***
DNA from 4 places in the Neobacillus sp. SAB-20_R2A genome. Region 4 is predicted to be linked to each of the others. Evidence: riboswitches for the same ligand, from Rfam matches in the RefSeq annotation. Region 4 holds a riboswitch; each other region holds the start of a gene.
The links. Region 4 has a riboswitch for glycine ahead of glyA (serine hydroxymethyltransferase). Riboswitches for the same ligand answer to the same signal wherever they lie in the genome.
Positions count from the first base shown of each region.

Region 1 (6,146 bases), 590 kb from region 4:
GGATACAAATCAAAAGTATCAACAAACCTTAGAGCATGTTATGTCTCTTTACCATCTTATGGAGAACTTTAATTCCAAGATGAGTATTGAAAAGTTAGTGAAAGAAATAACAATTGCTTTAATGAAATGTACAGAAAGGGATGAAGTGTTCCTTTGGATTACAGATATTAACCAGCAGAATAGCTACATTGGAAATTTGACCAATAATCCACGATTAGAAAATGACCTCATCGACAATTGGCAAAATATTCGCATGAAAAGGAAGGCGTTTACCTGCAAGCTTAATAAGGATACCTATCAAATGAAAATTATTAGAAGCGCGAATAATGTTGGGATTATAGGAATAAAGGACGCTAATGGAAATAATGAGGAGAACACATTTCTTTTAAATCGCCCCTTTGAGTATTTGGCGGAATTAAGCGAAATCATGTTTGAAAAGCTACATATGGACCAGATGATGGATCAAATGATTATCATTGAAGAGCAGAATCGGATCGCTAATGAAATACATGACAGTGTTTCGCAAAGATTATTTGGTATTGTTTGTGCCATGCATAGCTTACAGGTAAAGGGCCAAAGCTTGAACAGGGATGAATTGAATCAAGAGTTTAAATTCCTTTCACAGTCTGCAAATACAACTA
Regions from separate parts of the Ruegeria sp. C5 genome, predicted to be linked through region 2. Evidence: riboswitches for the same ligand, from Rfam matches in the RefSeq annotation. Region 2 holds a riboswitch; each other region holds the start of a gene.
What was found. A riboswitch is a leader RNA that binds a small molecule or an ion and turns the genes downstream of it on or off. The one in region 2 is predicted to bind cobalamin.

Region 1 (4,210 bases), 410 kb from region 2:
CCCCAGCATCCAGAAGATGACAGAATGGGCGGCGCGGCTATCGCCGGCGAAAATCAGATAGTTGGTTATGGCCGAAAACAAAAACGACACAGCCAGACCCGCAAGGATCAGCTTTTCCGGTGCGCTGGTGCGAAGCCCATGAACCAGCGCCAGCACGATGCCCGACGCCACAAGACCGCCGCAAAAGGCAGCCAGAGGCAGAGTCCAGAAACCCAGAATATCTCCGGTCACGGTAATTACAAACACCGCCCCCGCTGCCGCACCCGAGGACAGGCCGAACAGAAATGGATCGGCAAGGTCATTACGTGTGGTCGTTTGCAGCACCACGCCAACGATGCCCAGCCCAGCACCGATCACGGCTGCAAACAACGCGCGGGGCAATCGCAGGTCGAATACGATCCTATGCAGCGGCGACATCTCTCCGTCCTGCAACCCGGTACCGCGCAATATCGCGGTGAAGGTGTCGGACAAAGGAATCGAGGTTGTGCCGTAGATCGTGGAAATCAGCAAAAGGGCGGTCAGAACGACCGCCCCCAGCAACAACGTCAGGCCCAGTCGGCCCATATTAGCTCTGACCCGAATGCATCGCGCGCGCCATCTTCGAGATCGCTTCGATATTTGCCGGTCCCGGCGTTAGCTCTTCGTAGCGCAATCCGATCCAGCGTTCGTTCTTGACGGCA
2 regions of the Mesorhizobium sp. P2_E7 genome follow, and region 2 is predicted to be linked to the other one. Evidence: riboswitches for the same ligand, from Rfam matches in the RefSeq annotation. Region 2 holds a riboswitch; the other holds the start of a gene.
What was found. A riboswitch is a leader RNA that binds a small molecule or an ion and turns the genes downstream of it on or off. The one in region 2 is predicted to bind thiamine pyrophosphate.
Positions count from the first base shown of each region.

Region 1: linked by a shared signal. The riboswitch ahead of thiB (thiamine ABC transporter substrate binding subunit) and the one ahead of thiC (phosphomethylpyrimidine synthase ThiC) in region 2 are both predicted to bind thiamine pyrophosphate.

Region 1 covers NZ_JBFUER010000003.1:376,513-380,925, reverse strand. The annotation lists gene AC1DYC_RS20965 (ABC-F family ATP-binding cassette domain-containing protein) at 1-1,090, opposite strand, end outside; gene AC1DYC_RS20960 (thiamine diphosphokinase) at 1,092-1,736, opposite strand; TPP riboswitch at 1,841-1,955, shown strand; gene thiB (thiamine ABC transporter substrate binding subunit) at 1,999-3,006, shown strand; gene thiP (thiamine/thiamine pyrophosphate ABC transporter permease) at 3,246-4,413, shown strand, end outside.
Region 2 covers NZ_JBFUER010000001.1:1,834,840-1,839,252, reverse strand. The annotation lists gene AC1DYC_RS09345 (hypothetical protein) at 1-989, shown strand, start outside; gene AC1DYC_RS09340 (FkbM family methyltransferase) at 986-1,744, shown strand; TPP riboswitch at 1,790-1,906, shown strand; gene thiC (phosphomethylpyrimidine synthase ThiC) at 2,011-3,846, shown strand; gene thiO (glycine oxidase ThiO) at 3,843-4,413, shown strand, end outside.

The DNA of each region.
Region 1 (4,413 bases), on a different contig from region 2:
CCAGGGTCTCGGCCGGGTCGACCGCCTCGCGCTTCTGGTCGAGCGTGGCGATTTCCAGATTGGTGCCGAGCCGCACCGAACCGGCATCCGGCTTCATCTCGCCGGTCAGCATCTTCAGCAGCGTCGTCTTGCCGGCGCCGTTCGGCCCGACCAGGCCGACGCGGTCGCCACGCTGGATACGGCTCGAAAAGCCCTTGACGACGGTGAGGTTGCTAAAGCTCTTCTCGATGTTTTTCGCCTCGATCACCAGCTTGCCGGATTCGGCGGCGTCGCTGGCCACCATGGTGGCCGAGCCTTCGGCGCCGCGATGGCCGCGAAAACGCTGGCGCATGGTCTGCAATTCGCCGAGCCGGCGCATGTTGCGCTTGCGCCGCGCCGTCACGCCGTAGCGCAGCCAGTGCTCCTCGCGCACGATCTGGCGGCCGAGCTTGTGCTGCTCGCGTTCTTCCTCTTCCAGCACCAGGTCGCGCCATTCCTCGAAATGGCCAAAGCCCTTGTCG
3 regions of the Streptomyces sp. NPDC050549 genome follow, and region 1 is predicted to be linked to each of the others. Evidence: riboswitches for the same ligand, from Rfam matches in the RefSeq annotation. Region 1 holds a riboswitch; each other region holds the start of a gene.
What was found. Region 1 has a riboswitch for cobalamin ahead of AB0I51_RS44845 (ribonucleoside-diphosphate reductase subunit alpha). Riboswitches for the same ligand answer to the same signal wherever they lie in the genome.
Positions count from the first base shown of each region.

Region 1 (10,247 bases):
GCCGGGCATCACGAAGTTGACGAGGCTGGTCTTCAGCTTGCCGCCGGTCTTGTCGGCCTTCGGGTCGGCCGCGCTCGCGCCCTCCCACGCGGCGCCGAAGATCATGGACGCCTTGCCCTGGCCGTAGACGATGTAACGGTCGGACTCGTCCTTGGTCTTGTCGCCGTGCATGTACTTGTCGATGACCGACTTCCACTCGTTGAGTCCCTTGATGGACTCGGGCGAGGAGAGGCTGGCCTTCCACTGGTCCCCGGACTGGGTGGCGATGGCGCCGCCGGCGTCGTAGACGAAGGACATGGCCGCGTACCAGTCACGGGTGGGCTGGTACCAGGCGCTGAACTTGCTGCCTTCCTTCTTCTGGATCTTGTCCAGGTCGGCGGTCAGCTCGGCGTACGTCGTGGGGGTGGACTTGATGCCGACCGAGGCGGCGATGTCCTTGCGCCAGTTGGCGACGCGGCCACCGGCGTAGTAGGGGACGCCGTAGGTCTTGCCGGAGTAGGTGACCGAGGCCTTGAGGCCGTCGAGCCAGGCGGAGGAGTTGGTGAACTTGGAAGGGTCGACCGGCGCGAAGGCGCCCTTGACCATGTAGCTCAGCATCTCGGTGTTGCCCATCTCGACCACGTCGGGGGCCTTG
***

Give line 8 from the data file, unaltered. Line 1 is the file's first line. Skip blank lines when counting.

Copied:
Region 1 (4,210 bases), 410 kb from region 2: